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Old 07-24-2008, 07:04 PM   #1
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New Gfi Won't Stay On With Load


For a number of years, we have a problem with one of our GFI circuits. It was a pesky problem….but now it has become a show stopper.

The GFI is in an upper bathroom, and it “protects” outlets in another bathroom, outlets in the garage, and a basement light. Might be more….

The GFI would “trip” on occasion, and one problem was a garage refridgerator was on the line….and if the loss of electric was while we were away…. we could come home to a big mess. This weekend I took care of that problem…. I ran a 20 amp circuit from the electric panel into the garage….for the fridge and more.

NOW THE GFI in that upper bathroom tripped again ( I had hoped it was the refridgerator causing the problem…..but apparently not). We could not “Reset” the GFI….and I thought it must be broken. I bought A new one and installed it. I wired it right with the line going in, and the load coming out. IT WILL NOT STAY ON. As soon as I push in the Reset….it won’t stay in. WHEN I TAKE THE LOAD OFF (disconnect the wires coming out of it) I can Reset it, and the GFI works great…..for that one outlet.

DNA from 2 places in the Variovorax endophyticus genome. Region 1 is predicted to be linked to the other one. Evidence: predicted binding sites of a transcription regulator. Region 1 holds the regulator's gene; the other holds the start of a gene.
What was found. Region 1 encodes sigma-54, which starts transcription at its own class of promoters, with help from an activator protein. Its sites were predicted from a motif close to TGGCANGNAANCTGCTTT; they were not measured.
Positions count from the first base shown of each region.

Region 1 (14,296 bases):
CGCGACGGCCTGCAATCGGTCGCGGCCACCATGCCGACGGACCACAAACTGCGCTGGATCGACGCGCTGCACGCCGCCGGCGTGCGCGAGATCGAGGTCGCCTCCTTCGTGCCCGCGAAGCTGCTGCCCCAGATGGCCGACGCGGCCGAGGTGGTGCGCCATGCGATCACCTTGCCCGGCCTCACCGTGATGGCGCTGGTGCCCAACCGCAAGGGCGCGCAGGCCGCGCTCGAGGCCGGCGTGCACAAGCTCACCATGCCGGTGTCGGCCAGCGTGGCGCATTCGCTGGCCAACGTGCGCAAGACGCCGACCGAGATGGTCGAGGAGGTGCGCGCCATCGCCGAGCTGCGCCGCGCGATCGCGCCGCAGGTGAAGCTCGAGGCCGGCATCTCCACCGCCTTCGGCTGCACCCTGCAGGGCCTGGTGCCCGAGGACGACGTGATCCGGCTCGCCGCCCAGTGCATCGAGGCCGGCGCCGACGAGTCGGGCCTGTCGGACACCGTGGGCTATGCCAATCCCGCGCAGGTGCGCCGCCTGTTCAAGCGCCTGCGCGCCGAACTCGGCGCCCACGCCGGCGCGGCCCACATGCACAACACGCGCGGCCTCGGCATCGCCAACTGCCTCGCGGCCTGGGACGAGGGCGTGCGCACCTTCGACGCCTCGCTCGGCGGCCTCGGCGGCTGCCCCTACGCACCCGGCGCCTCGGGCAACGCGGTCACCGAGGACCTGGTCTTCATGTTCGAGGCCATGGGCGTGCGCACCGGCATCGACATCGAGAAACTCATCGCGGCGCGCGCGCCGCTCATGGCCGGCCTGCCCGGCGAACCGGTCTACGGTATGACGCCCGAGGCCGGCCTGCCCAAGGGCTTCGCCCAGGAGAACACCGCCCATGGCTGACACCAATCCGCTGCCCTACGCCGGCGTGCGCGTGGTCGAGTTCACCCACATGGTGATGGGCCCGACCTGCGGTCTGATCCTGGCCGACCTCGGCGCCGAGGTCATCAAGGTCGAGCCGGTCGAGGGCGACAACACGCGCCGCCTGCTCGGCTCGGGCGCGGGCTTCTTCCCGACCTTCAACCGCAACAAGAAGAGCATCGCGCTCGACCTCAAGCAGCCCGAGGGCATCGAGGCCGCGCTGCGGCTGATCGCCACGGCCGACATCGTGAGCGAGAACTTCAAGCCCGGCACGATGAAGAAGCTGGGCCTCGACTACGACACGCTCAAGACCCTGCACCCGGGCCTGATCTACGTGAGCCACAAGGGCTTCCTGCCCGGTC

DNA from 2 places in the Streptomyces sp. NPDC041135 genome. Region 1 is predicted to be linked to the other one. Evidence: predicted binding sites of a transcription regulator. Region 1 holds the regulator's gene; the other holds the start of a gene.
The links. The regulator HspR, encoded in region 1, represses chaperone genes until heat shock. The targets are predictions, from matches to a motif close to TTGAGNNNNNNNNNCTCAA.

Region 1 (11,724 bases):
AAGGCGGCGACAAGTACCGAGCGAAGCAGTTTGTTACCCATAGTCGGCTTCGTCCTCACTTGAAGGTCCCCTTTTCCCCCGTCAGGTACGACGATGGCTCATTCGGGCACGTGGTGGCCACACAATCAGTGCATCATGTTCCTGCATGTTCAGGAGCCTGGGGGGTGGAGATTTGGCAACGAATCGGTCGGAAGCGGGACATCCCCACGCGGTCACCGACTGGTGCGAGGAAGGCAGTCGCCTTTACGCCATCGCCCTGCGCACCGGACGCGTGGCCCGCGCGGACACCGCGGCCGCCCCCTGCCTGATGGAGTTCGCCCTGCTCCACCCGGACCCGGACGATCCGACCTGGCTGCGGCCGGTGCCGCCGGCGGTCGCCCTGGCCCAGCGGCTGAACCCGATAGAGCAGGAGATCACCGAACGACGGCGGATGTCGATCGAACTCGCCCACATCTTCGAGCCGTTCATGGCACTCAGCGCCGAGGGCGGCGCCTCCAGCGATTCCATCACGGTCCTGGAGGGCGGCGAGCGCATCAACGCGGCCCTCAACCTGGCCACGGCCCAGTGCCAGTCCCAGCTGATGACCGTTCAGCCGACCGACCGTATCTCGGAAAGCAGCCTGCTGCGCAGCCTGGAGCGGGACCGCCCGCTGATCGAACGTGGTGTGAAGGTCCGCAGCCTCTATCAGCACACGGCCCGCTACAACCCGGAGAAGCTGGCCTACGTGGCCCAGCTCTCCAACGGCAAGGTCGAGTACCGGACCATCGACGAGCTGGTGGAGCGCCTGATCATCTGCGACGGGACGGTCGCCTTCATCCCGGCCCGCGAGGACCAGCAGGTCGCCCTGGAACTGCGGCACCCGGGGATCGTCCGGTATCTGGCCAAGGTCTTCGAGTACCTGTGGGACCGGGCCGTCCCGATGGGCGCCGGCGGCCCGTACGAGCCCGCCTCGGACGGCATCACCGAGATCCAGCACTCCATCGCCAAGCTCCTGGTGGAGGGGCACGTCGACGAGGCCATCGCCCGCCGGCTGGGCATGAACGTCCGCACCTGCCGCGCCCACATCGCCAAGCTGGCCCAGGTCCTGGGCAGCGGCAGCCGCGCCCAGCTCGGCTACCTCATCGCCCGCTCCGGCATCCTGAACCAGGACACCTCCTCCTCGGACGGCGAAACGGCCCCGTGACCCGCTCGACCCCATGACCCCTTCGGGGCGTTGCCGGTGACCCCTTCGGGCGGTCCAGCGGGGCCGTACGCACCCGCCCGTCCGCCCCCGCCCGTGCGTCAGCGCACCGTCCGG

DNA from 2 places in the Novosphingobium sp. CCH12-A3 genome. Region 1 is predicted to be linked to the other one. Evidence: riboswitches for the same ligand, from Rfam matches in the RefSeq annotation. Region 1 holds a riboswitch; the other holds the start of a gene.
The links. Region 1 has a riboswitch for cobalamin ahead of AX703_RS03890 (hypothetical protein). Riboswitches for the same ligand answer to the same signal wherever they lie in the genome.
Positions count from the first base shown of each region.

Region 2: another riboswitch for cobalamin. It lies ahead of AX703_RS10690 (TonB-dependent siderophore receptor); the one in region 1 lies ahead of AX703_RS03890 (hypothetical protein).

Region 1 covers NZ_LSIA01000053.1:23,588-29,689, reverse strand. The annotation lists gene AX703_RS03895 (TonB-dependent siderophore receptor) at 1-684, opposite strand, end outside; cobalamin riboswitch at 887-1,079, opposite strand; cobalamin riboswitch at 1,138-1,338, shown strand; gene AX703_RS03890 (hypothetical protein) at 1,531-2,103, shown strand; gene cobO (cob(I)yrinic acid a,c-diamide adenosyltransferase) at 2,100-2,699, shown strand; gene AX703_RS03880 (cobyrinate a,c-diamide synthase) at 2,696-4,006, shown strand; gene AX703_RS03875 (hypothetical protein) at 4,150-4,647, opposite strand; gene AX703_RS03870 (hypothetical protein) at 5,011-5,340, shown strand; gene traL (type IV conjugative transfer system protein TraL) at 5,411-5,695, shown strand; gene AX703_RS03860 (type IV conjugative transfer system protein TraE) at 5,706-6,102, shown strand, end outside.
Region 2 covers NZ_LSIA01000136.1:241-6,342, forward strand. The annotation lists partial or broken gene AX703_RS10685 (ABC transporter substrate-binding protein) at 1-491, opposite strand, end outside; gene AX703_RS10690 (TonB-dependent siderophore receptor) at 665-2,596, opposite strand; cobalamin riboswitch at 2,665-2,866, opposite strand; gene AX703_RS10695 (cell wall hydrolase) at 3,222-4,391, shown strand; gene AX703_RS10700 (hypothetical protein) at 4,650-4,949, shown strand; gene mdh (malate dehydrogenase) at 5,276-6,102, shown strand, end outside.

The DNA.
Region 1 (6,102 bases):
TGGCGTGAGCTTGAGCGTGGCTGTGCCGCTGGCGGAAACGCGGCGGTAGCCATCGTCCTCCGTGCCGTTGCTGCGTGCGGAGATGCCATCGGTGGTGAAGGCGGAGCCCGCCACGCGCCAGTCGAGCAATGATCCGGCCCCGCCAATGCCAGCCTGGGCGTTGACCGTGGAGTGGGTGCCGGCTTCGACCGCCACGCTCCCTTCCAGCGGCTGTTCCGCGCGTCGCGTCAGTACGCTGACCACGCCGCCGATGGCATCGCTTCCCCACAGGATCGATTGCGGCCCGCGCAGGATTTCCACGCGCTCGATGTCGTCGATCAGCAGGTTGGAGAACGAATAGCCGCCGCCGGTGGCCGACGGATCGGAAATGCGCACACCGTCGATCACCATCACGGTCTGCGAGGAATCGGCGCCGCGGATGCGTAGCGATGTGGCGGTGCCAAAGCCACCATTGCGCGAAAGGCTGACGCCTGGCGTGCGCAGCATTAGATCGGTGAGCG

WHERE I NEED HELP PLEASE:
I am now thinking one of the outlets or light fixtures after the GFI might be faulty, and it would be a good idea to replace every one with a quality new one. The idea that the problem could be the wires in the walls scares the crap out of me….. Could I be right? …or other ideas / recommendations?

THANK YOU

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Old 07-24-2008, 09:04 PM   #2
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New Gfi Won't Stay On With Load


Generally when I investigate GFCI nuisance tripping I find a wiring problem. A ground touching the neutral when the receptacle is pushed into the box is a favorite. Try to isolate the problem area.

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Old 07-25-2008, 10:16 AM   #3
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New Gfi Won't Stay On With Load


the GFI is midway in a run of circuits off one breaker in the panel. let's say there are 4 outlets or lights before the GFI, and 4 outlets after the GFI (the "protected" outlets).
I thought the pesky problem might be the fridge in the garage, so I eliminated that as an issue by running a separate line out there from the service panel, with it's own breaker. So, this isn't relevant any longer.
I DON't think any of the "protected" outlets after the GFI are in a damp area.
Looks like I have three things to check:
1. Wires in the outlet boxes or light fixture touching eachother or one of the outlet connection screws.
2. dampness
3. malfunctioning older appliance
Those are my options, yes?
Thanks so much from Milwaukee
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Old 07-25-2008, 10:52 AM   #4
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New Gfi Won't Stay On With Load


You can eliminate all the devices upstream of the GFCI. It works when you remove the load connection. Spend your time on the downstream (load side) of the GFCI. That 20 amp circuit you ran for the fridge should have only supplied the fridge.